Congrats on the SODA acceptance!
I wrote a small blurb on it on Nuit Blanche today as regards to previous work. Since group testing is exceptionnally important and as a consequence is seen from many different angles and communities, I have made a similar comment to the one I made of Kannan's recent preprint, i.e. if I am coming from the outside, which I really am, I am wondering how the 2007 paper of Mezart or the more recent paper of Krzakala et al fit with your analysis. I used to underestimate the physicists within the context of CS and related fields but since 2011 I think it is important to pay particular attention to their findings.
We are quite excited about the SODA acceptance. Thanks also a lot for the mention.
You discuss the 2007 paper by Mezard, and the more recent one by Zhang, Krzakala and others in the blog. We think that the more relevant paper in the context of our work is the former, since the latter, among other things, focuses on linear group testing instead of Boolean group testing (as mentioned in the response by Kannan Ramchandran to your earlier blog post).
We actually already found out about Mezard's paper some time after we wrote the initial version, and we will cite it in the final version.
The goals of our paper and Mezard's are similar, seeking sharp thresholds on the number of measurements above which the error probability vanishes, but below which the error probability tends to one. However, the analysis techniques are different, and as we outline below, there is actually very little overlap in terms of results.
Perhaps the main difference is in the relevant regimes of theta (the value such that #defectives ~ (#items)^theta) - we get phase transitions only for sufficiently small theta, whereas Mezard gets phase transitions only for sufficiently large theta. Note that Mezard's beta corresponds to our 1-theta, but the description below use our own convention.
Mezard's analysis uses a few heuristic arguments that are not verified for all theta - in particular, see the comments on short loops just after (9), before (19), and after (29). They give arguments (some rigorous and some heuristic) revealing for which choices of beta this "short loops" assumption should be valid, and it appears that the best they get is $beta < 1/6$ ($ theta > 5/6 $) rigorously, and $ beta < 1/3 $ ($ theta > 2/3 $) non-rigorously. In fact, on Page 10 they give numerical simulations showing that the assumption is *invalid* for beta = 2/3 (theta = 1/3). There is also mention of "replica symmetry" just before (35) - this technique has been used a fair bit in information-theoretic studies, and while we are not quite familiar with it ourselves, our understanding is that it is known to be rigorous in some cases but not others.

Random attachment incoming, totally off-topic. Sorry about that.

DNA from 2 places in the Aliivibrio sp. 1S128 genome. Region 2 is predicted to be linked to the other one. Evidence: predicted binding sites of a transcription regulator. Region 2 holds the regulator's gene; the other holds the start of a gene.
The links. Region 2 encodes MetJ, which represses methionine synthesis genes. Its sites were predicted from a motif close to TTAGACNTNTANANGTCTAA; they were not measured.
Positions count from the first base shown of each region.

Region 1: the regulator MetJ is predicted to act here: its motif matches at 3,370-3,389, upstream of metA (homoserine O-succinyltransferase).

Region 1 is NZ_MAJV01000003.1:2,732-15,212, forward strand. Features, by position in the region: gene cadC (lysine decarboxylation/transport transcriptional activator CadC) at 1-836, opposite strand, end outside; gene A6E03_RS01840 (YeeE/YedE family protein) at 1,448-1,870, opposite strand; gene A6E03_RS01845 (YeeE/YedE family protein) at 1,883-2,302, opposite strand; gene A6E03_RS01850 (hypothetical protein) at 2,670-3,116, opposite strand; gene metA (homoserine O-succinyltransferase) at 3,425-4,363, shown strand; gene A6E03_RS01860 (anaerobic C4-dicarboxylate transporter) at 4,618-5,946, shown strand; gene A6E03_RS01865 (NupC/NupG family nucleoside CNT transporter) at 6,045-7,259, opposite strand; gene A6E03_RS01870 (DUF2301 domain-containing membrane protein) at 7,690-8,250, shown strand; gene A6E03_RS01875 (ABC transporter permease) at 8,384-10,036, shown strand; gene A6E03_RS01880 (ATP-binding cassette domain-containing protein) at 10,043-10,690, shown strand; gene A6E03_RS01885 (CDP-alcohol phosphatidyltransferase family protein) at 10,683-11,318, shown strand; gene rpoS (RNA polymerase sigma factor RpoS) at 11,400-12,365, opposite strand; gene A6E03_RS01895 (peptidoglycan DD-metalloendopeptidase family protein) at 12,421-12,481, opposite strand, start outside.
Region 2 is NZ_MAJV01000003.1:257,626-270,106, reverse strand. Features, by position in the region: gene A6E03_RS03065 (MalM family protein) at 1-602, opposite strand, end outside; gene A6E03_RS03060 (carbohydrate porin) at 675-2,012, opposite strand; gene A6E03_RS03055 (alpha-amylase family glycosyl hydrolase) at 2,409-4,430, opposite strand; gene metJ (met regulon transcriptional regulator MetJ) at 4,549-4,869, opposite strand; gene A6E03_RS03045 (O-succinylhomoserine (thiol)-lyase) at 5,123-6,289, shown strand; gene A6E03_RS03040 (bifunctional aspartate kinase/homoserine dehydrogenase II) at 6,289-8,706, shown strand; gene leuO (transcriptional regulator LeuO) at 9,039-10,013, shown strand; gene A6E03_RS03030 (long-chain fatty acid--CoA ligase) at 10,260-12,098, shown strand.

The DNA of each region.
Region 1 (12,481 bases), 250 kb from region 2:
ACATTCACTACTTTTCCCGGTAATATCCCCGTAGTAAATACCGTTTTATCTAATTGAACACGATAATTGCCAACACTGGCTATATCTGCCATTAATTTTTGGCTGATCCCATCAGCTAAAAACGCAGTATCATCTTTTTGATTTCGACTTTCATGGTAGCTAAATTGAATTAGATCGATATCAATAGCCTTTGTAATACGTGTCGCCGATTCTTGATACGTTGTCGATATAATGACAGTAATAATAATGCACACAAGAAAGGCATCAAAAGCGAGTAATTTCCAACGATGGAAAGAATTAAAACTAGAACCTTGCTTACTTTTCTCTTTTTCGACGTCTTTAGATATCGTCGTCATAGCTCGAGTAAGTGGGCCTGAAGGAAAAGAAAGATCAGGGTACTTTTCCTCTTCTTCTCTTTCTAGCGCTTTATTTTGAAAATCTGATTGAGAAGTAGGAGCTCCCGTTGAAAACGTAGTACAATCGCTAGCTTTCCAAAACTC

In contrast, the main outcome of our analysis is a rigorous phase transition for $ theta < 1/3 $, which does not overlap with the regime where Mezard's analysis is rigorous. To the best of our judgement, Mezard's analysis does not recover our thresholds in this regime, even heuristically. Our results reveal that Bernoulli matrix designs are asymptotically optimal in this regime, even matching the optimal thresholds for adaptive measurements. In contrast, the discussion around (43) in Mezard's paper suggests that different designs (the ones they call R-R and R-P) are better for large theta (small beta). It might be interesting to see if such designs can also be handled in our framework.
We also briefly mention two additional contributions in our paper: Sharp thresholds for a noisy setting, and nearly-sharp bounds for the case of partial recovery.
We hope that this response is useful.
Jon & Volkan
Prof. Volkan Cevher
Laboratory for Information and Inference Systemshttp://lions.epfl.ch
Closer Look: Majestic Mountains and Frozen Plains: Just 15 minutes after its closest approach to Pluto on July 14, 2015, NASA’s New Horizons spacecraft looked back toward the sun and captured this near-sunset view of the rugged, icy mountains and flat ice plains extending to Pluto’s horizon. The smooth expanse of the informally named Sputnik Planum (right) is flanked to the west (left) by rugged mountains up to 11,000 feet (3,500 meters) high, including the informally named Norgay Montes in the foreground and Hillary Montes on the skyline. The backlighting highlights more than a dozen layers of haze in Pluto’s tenuous but distended atmosphere. The image was taken from a distance of 11,000 miles (18,000 kilometers) to Pluto; the scene is 230 miles (380 kilometers) across.
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